Dec. 20–ST. IGNACE, Mich. — Gov. Rick Snyder has finalized a deal to run oil and gas through a tunnel-encased pipeline under the Straits of Mackinac for up to 99 years.
The bid to replace the controversial, 65-year-old Line 5 pipeline on the Straits’ floor was achieved less than two weeks before Snyder leaves office.
Snyder wanted the deal done and secured before successor and Line 5 critic, Gov.-elect Gretchen Whitmer, takes over Jan. 1.
“From the beginning of this four-year process, our fundamental goal has been to protect the Great Lakes against an oil spill through a solution we know will work,” Snyder said in a statement.
“Today’s actions will result in the removal of the oil pipeline from the bottom of the Straits of Mackinac, maintain critical infrastructure connections between our peninsulas, provide energy security for residents of the Upper Peninsula and northern Michigan and create good-paying jobs.”
Snyder, several state department heads and representatives of Enbridge Energy signed the tunnel agreement following the first meeting of the newly formed Mackinac Straits Corridor Authority (MSCA).
At the MSCA’s inaugural meeting Wednesday, Dec. 19 in St. Ignace, the board agreed to own and oversee an Enbridge-constructed tunnel under the Straits.
The agreement requires the MSCA to lease space within the tunnel to house a replacement of Enbridge’s controversial Line 5 oil and gas pipeline currently seated on the Straits’ floor.
“The replacement of Line 5 inside a tunnel will protect one of the most important and vital natural resources in the world,” Enbridge said in a statement. “Buried 100 feet below the lakebed, the chances of a product release into the Straits are reduced to near zero.”
The lease would be good for up to 99 years, placing a maximum pipeline operation date somewhere near 2128. It begins after the tunnel is completed.
Among other details, the agreement affords the leasing of other utilities in the tunnel and requires the attorney general’s office to pay attorney fees for the authority if the office declines to represent them in lawsuits.
“I see this as an opportunity to put an agreement in place to actually protect the greatest natural resource that we have here in Michigan, but also give the Upper Peninsula an opportunity at growth in the future with other utilities as well,” said MSCA chairman Michael Nystrom.
The authority, established just a week prior, was obligated by law to accept the agreement from the Snyder administration.
Numerous people attended the authority board’s inaugural meeting Wednesday in St. Ignace to voice their support or opposition to the agreement. Many proponents of the agreement said they work for Enbridge.
Under the agreements signed Wednesday, Enbridge would pay for the design, construction, operations, maintenance and eventual decommissioning of the tunnel. Cost estimates for the project are roughly $350 to $500 million.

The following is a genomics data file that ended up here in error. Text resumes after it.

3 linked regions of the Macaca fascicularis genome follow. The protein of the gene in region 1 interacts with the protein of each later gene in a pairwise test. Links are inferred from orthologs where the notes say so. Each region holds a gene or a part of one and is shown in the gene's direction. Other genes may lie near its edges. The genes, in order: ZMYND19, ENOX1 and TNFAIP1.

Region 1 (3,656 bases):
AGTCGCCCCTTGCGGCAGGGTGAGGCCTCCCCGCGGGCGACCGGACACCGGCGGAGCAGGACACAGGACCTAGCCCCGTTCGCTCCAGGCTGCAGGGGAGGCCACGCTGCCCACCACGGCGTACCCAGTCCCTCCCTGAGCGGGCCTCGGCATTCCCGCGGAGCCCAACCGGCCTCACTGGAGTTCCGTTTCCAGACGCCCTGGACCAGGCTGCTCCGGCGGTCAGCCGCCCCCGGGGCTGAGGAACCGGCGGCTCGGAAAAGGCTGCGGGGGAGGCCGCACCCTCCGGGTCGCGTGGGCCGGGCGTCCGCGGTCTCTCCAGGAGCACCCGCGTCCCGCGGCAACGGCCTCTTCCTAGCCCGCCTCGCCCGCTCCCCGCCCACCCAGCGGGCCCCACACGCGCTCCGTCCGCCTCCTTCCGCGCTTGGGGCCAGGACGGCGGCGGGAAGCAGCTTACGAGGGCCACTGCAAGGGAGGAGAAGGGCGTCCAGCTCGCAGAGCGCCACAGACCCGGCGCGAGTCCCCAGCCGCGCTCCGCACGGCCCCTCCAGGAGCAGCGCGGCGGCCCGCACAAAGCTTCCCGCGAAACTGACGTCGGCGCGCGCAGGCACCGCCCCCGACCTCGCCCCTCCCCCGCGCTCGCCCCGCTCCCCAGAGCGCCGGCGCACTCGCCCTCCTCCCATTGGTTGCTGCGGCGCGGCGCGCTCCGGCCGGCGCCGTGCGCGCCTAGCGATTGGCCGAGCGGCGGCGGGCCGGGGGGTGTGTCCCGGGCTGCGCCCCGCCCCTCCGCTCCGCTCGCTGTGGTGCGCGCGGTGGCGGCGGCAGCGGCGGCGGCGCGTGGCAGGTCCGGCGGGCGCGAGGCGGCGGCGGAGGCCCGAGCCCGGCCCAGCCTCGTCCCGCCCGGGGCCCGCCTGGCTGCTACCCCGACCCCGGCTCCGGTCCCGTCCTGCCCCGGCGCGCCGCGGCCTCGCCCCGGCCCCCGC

Once the tunnel is completed, ownership will be handed over to the authority. The authority will have an oversight role during construction.
State officials estimate it will take seven to 10 years to construct the tunnel. The 65-year-old Line 5 pipeline on the Straits’ floor would continue to operate until completion.
Beth Wallace with the National Wildlife Federation Great Lakes Regional Center said the agreements keep the Great Lakes at risk of an oil spill.
“This backroom deal sets no end date for the twin pipelines currently sitting in the open waters of the Great Lakes. The Snyder administration is trying to disguise the status quo as progress,” Wallace said in a statement.
Wallace further criticized the short time period allowed for public comment on the agreements and charged that the Snyder administration has not heeded public input.
“This five-day comment period further illustrates the Snyder administration’s disregard for public input,” she said. “They have ignored hundreds of thousands of public comments calling for a shutdown of Line 5 and millions of mid-term votes for an incoming administration which pledged to protect our Great Lakes, not a foreign oil company’s profit margin.”
Draft documents of the agreements were put online late Thursday for public comment until the following Tuesday.
The three-member MSCA board has suffered two turnovers since it was established Dec. 12.
Snyder originally appointed labor leader Geno Alessandrini, a Democrat, geophysicist Tony England, a Democrat, and Michael Zimmer, a Republican and former director of the Michigan Department of Licensing and Regulatory Affairs, to serve six-year terms on the board.
Alessandrini’s resignation was announced a day after his appointment. He said in a statement he resigned due to “family and business constraints.”
He was replaced by James “J.R.” Richardson, a Republican, power company executive and vice chair of Michigan’sNatural Resources Commission.
Earlier this week, Zimmer resigned due to possible legal conflicts with his resignation from the Mackinac Bridge Authority to serve on the MSCA, the Detroit News reported.
He was replaced by Nystrom, a Republican and the executive vice president of the Michigan Infrastructure and Transportation Association.
No more than two members of a political party can serve on the MSCA board at a time.
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